way toward the Pentagon. The first floor was mainly damaged to the
left of the missing chunk of building, while the second floor burned
mainly to the right. Some personnel on the floors above the impact
managed to escape, running down the hall, first one direction, only
to be turned back by smoke, and then running in the other direction
to safety. The hall they ran down doesn't exist now. It disappeared
in the collapse of the third, fourth, and fifth floors soon after
the raging fire spread through the area.
As part of the turnover ceremony, Arthur Eberhard, the special
agent in charge at the Pentagon site, accepted the flag from the
Army's 3rd U.S. Infantry, "The Old Guard." Eberhard spoke a few
words in thanks before asking permission to play a recording of
a song he said had become increasingly important to him-"God Bless
Eberhard's boss, Van A. Harp, assistant director in charge of the
FBI Washington Field Office, said the FBI was "overwhelmed by the
support provided by the service members, firefighters, police and
relief organizations that have worked with us over the last two
weeks." Harp continued, "Our job would have been more difficult
without the selfless service of these brave men and women."
The Pentagon is ready to be rebuilt. A new $145 million contract
has already been granted to Hensel Phelps Construction Co. of Chantilly,
Va. The recovery work continued for a time in the North Parking
Lot, where various agencies, such as the 311th Mortuary Affairs
Quartermaster Company, an Army Reserve unit called up from Puerto
Rico, do the critical work of collecting personal effects and combing
for evidence on the attackers. Now they, too, are gone.
There have been hundreds of truckload of material carted from the
site - probably 300 to 400 hundred, amounting to approximately 10,000
tons of debris, said FBI agent John S. Adams, team leader for the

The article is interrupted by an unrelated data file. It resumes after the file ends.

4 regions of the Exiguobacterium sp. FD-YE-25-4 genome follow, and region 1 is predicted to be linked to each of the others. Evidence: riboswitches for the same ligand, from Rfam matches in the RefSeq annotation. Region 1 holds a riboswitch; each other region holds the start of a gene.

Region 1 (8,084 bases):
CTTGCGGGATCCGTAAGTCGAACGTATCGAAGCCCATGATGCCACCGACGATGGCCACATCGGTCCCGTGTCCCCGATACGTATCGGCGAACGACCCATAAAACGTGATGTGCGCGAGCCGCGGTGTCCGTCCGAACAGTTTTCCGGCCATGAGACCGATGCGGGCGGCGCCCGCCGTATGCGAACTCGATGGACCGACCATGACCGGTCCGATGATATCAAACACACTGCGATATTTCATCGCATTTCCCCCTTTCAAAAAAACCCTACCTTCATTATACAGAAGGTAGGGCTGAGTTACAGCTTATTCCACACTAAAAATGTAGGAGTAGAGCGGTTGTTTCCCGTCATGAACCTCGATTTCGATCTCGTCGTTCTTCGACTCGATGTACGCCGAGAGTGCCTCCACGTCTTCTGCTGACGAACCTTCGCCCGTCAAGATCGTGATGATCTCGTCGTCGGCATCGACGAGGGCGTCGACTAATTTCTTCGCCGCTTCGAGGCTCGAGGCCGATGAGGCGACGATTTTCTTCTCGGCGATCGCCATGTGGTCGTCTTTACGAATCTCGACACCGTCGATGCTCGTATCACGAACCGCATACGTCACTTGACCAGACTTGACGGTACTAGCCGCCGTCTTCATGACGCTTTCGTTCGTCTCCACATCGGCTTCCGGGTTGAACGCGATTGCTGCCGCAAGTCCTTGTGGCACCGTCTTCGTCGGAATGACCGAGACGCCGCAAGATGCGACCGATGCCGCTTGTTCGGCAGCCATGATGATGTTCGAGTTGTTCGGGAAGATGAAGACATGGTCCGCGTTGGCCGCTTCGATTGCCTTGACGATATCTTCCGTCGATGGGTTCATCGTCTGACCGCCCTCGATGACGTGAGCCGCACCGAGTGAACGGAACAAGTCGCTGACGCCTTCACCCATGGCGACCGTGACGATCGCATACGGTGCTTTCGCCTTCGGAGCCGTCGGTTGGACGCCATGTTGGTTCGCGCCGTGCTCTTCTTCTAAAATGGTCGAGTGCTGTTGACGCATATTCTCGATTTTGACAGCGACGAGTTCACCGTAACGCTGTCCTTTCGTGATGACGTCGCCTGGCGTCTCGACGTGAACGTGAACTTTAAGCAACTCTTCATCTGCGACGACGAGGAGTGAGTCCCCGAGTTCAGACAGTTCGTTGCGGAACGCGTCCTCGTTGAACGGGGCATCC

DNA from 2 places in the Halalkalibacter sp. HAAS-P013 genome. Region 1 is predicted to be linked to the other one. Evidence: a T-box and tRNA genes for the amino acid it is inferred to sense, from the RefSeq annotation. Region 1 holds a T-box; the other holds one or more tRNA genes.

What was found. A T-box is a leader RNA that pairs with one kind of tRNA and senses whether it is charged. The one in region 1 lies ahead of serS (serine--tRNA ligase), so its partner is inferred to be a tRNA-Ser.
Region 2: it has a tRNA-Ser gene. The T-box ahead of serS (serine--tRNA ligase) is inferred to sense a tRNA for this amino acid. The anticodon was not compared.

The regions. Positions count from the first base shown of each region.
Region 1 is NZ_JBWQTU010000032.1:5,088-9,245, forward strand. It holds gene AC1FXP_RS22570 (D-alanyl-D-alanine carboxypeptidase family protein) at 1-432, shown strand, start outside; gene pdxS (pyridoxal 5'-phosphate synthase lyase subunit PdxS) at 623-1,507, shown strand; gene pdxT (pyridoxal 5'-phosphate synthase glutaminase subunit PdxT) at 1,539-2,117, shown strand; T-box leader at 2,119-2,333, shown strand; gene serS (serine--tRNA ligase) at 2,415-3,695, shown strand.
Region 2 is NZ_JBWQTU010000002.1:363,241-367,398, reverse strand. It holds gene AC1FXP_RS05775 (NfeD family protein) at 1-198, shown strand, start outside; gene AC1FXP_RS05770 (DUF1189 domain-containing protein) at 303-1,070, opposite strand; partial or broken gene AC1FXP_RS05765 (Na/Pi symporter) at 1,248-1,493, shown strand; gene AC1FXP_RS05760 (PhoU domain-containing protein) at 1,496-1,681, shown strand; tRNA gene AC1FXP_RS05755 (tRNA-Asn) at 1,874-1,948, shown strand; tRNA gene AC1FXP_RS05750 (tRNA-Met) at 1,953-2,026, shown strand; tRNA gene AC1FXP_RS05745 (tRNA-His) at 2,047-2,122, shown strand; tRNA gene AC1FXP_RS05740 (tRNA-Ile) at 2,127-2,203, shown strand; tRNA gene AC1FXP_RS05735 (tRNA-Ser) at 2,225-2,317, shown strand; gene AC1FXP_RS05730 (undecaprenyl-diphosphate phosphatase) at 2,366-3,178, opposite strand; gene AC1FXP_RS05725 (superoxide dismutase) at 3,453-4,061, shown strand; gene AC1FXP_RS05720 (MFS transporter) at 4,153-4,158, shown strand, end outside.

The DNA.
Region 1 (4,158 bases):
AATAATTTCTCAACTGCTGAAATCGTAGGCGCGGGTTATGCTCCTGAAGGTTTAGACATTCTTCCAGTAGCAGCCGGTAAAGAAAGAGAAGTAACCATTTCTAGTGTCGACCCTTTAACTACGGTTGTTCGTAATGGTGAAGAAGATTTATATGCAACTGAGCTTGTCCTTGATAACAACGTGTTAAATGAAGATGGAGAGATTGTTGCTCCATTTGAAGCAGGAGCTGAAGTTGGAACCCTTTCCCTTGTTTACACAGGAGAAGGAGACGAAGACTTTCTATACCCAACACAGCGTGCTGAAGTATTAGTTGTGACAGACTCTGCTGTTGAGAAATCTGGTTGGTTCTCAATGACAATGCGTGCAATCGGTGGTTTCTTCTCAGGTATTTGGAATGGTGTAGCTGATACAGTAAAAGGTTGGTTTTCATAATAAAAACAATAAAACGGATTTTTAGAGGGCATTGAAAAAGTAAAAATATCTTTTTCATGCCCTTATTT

evidence recovery team, part of the FBI's Washington field office.
Adams also said the Army engineers used approximately five linear
miles of 6x6 lumber as shoring to prop up the floors around the
impact zone. When one looks at the dozens of wooden piers, built
up with horizontally laid timbers crisscrossed to rise in a rectangular
cage from floor to ceiling, such a number seems reasonable.
For many, viewing the Pentagon is an attempt to bring some type
of understanding, if not healing. But it still does not begin to
answer the question of why. Yes, this is a military building, but
the World Trade Center towers were filled with civilians, as were
the aircraft commandeered to fly here and to New York to wreak a
destruction the hijackers must somehow have savored. And those in
the Pentagon served a democratic nation whose ideals of life, liberty
and the pursuit of happiness are practiced with a principled regard
for the rights of other nations and peoples.
Was it insanity? Are these inherently evil minds? Or were those
who destroyed the spark of life and divinity in themselves through
their act themselves victims of a twisted indoctrination by freedom's
Now, it is only right to ignore the terrorists' ignorant rantings
and pragmatically defend against them, and capture and their leaders,
as has been promised.
"We are not deceived by their pretenses to piety," our president
said. "We have seen their kind before. They are the heirs of all
the murderous ideologies of the 20th century.
"By sacrificing human life to serve their radical visions by
abandoning every value except the will to power they follow in
the path of fascism, and Nazism, and totalitarianism," Bush declared.
Only the blind of eye and spirit would find moral equivalency between
the life-affirming values of the United States and the homicidal
goals of the terrorists. A regime that would support those who would
wage war through these means would itself persecute those in the
margins of its culture. This is not the path the United States will
take. Why? Because our Constitution is a living document, broadly
inclusive, and ensconced in the hearts, minds and institutions formed
The conclusion is obvious to all except the most wanton. May the
murderous worldview of terrorism be defeated and forgotten, and
may our dead always, always be remembered and honored. God Bless
(Orme, an Army Reserve soldier, spent two weeks at the Pentagon
crash site reporting on soldier recovery work on site.)